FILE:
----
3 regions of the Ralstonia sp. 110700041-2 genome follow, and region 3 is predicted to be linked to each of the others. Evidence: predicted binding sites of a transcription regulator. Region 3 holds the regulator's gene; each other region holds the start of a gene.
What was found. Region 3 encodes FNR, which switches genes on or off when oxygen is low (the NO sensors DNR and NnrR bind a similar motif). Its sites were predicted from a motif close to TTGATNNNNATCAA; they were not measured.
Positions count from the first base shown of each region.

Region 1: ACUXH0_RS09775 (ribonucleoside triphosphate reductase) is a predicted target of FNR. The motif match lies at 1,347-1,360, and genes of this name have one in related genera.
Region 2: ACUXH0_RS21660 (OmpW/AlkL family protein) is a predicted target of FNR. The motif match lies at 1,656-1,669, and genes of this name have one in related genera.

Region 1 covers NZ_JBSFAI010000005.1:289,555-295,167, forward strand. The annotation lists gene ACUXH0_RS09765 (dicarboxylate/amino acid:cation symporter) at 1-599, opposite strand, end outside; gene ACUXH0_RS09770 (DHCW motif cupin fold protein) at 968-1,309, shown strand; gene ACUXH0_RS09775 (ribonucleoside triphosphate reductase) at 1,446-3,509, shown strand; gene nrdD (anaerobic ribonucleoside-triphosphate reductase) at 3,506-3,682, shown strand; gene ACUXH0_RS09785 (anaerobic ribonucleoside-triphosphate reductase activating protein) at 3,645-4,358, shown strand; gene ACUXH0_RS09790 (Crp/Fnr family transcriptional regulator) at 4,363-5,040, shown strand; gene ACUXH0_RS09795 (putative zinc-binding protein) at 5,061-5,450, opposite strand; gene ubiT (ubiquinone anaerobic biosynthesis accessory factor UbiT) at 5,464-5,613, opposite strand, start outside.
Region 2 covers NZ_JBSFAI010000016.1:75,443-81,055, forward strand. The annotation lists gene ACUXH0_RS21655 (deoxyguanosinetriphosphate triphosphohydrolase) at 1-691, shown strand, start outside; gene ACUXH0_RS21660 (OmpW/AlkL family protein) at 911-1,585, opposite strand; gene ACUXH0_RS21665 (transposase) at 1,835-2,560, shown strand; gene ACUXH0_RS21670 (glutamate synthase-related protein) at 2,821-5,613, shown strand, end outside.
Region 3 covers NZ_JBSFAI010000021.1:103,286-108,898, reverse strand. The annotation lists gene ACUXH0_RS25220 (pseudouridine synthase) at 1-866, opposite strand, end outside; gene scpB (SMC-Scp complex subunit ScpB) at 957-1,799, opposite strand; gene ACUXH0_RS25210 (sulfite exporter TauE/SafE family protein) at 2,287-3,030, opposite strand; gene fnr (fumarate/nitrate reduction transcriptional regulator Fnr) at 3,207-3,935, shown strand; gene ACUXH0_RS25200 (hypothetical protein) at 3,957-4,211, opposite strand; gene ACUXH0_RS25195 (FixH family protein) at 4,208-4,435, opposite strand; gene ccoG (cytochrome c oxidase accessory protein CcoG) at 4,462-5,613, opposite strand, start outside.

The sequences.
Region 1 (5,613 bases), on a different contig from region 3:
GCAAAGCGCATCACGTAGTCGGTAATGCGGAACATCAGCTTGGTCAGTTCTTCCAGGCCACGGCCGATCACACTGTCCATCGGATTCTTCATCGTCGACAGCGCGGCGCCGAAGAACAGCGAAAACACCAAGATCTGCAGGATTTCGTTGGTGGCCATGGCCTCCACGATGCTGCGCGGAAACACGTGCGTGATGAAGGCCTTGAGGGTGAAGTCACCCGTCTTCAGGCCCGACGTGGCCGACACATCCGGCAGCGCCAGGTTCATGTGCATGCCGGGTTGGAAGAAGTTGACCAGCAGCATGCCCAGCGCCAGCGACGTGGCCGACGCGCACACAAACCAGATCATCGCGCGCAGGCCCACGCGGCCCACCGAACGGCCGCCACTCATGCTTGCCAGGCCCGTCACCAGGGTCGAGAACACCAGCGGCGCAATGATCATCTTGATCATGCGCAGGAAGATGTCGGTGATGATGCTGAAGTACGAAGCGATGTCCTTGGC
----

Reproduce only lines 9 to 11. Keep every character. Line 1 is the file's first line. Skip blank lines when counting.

The sequences.
Region 1 (5,613 bases), on a different contig from region 3:
GCAAAGCGCATCACGTAGTCGGTAATGCGGAACATCAGCTTGGTCAGTTCTTCCAGGCCACGGCCGATCACACTGTCCATCGGATTCTTCATCGTCGACAGCGCGGCGCCGAAGAACAGCGAAAACACCAAGATCTGCAGGATTTCGTTGGTGGCCATGGCCTCCACGATGCTGCGCGGAAACACGTGCGTGATGAAGGCCTTGAGGGTGAAGTCACCCGTCTTCAGGCCCGACGTGGCCGACACATCCGGCAGCGCCAGGTTCATGTGCATGCCGGGTTGGAAGAAGTTGACCAGCAGCATGCCCAGCGCCAGCGACGTGGCCGACGCGCACACAAACCAGATCATCGCGCGCAGGCCCACGCGGCCCACCGAACGGCCGCCACTCATGCTTGCCAGGCCCGTCACCAGGGTCGAGAACACCAGCGGCGCAATGATCATCTTGATCATGCGCAGGAAGATGTCGGTGATGATGCTGAAGTACGAAGCGATGTCCTTGGC